Bike Riding to Work: Gear Tips!
- If you’re going to get a proper bike, do your homework. Head to a local bike shop to figure out the right size frame for your body. There are many internet resources for this too. A favorite site I like to check that’s a nod to old school blogging: Sheldon Brown’s Bicycle Technical Information. I’ve made the mistake of buying a cool replacement bike, only to learn later I should have gone one size up.
- Use Craigslist. Period. Don’t blow your dough on a brand new bike. There are PLENTY of well-cared-for bicycles on the used market. I bought my wife and my bike used and we saved $1,500 on bikes that otherwise would’ve cost us $3,000 new. Oh, and don’t spend more than $800 on a used bike. You aren’t racing anyone to get into the office, and if you think you need a carbon fiber frame, tell me later how comfortable it was going over bumps.
- Figure out your ideal packing style. You can get panniers that hang off each side of the rear (or front) wheels. I use this style for my commute since I have to pack a laptop, work clothes, and lunch. I see many commuters who prefer a backpack, but I find it too hot on the summer rides home.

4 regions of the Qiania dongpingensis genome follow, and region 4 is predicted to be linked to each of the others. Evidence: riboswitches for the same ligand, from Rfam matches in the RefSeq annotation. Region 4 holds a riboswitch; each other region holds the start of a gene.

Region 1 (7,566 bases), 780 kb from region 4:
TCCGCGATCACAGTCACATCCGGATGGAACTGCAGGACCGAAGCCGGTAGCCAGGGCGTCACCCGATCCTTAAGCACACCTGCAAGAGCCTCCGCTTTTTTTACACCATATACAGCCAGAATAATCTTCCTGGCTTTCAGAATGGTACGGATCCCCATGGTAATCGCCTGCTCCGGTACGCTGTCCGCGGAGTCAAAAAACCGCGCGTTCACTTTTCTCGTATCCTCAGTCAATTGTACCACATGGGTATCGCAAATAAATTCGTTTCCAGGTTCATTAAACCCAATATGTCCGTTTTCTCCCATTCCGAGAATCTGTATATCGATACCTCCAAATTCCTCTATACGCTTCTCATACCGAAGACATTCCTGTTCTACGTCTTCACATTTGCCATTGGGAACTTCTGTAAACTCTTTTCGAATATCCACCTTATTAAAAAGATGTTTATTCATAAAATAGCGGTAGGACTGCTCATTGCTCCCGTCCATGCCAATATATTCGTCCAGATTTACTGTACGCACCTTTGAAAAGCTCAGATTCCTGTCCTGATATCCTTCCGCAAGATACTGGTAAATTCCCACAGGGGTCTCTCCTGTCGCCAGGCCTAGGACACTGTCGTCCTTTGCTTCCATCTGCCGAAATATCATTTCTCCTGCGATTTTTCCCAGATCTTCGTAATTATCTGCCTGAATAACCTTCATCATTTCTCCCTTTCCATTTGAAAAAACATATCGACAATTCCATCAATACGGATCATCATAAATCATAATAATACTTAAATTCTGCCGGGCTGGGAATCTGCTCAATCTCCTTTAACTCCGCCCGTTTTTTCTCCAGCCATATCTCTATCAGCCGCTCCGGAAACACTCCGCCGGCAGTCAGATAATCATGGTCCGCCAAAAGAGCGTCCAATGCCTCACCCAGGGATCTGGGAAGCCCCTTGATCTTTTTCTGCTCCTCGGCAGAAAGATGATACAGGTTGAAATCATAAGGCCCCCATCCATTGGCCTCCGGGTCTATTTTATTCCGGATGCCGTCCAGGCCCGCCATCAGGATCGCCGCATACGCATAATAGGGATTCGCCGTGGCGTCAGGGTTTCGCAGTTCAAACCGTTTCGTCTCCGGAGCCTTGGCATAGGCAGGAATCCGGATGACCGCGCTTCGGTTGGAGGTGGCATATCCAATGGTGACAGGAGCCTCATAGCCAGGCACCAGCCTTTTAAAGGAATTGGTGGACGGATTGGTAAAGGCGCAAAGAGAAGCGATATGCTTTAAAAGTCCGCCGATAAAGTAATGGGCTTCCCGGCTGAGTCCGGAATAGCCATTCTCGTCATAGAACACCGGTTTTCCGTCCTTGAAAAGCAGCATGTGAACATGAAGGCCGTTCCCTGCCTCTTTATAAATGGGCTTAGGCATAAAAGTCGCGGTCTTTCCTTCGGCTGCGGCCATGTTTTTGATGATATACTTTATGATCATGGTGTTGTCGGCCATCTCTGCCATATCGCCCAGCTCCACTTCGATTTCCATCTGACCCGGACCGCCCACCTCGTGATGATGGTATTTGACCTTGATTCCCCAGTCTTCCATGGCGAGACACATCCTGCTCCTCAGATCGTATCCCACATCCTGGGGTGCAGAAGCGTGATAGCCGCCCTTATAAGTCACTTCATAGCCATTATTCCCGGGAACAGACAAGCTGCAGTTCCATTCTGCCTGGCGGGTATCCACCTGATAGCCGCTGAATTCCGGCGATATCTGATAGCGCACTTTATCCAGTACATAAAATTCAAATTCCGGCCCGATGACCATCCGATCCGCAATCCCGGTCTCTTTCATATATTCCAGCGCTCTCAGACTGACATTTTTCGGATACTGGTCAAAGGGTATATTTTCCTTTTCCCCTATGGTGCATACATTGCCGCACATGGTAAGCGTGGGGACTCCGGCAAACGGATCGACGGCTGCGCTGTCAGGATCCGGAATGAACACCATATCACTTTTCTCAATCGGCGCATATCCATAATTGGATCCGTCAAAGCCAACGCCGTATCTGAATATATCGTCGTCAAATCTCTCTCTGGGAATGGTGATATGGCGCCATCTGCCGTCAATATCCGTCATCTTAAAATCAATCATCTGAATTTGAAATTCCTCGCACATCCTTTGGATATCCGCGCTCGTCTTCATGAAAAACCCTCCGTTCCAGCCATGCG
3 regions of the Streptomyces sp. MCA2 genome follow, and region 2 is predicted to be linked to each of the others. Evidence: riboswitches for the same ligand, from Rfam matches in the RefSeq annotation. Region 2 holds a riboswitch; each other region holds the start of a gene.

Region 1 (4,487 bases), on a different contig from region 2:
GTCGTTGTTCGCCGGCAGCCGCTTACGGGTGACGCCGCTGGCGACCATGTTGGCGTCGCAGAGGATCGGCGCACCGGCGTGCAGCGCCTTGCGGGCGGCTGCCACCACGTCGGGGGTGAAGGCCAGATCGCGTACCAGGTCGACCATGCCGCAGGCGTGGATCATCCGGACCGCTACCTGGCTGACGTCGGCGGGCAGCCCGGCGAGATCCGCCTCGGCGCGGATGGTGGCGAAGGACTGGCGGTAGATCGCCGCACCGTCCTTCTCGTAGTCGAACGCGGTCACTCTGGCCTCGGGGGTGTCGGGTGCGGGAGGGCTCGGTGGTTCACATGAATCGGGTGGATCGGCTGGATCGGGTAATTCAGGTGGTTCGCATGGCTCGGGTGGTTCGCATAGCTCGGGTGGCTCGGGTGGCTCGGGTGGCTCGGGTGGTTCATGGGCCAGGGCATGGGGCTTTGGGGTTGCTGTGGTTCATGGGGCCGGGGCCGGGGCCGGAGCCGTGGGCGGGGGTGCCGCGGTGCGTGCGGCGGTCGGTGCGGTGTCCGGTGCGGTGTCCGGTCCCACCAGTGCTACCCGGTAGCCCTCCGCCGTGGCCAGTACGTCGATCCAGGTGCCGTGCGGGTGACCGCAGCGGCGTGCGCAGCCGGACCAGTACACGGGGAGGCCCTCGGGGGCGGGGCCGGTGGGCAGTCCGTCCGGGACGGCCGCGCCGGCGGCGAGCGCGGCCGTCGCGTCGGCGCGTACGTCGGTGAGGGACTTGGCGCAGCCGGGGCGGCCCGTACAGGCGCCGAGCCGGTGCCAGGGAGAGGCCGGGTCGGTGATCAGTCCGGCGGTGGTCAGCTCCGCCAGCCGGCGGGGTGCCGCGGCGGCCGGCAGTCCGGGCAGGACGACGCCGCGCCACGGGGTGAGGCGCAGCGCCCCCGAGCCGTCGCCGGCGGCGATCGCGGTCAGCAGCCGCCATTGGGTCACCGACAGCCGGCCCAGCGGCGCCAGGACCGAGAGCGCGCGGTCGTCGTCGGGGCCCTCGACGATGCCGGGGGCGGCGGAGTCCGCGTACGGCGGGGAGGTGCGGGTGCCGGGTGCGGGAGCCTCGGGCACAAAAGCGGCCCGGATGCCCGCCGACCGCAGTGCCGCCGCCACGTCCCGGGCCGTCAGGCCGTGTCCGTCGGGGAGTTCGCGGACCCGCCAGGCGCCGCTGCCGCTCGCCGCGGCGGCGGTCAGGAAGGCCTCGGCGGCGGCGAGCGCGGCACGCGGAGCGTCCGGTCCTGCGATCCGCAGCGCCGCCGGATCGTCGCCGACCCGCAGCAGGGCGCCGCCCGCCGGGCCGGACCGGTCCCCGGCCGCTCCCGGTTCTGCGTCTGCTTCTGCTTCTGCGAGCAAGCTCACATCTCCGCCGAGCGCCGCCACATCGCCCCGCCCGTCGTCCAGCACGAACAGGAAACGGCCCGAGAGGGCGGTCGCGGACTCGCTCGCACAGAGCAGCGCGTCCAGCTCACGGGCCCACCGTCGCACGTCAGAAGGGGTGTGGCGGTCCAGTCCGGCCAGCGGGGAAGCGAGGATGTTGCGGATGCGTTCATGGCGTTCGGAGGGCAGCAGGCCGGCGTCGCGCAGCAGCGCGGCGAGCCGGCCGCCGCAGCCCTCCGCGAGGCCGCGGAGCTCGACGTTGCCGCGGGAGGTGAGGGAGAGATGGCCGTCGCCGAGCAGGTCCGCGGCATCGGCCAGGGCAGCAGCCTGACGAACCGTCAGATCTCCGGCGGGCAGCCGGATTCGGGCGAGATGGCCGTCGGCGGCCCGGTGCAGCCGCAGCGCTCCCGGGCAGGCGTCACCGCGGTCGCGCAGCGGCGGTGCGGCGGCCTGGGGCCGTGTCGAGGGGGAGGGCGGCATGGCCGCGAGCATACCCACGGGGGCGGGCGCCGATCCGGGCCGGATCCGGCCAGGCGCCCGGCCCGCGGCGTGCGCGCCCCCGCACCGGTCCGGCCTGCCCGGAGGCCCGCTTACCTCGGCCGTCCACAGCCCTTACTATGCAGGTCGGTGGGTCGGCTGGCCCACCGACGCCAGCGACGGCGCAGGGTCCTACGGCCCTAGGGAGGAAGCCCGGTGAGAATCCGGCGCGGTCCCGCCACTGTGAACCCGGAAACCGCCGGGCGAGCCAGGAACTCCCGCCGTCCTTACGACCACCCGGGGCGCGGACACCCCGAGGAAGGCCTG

- Keep your lock attached to the rack at work. This way you shed a few ounces of weight, and, you don’t have to worry about whether you remembered your lock or not.
- For rides of 8 miles or more, invest in a few pair of padded bike shorts. Your backside will thank you.
- Become your bike mechanic. Save yourself some cash by YouTubing your way to expertise! Nothing is intimidating about working on a bike. You can learn how to replace a flat tube, swap pedals, replace a chain, you name it. And if you’re riding to work often, you’ll need to do these things on a fairly regular basis.
I now have a helmet that’s “higher end” – as it’s a little lighter. I have shoes that clip into the pedals, to make me “one with my bike” (sigh…) The best upgrade? I have a cell phone holder than doubles as a bottle opener.
A wise man once said (I think?): Beer plus bikes are like peas and carrots.
Start Your Pedals!
Riding my bike to work reconnects me to one of my all-time joys. Growing up, one of the freedoms I enjoyed was hopping on my steed and heading off to meet up with friends for fun and shenanigans.
When you’re riding to work, you’re not thinking about work in a bad way. Your brain fires off in more creative ways. You think about the problems you want to tackle. You wax poetic. And the key to all of this: commuting by bike is a way to enjoy the summer before it quickly passes by in a blur of air-conditioned cubicle farm monotony.
The benefits of the exercise, fitness, and savings on gas, auto insurance, and auto maintenance are all just icing on the cake. You get on your bike, and you’re a kid again. Replace the stress of being stuck in rush hour hell with the joy of reconnecting with a time when you had all summer long to make your adventures.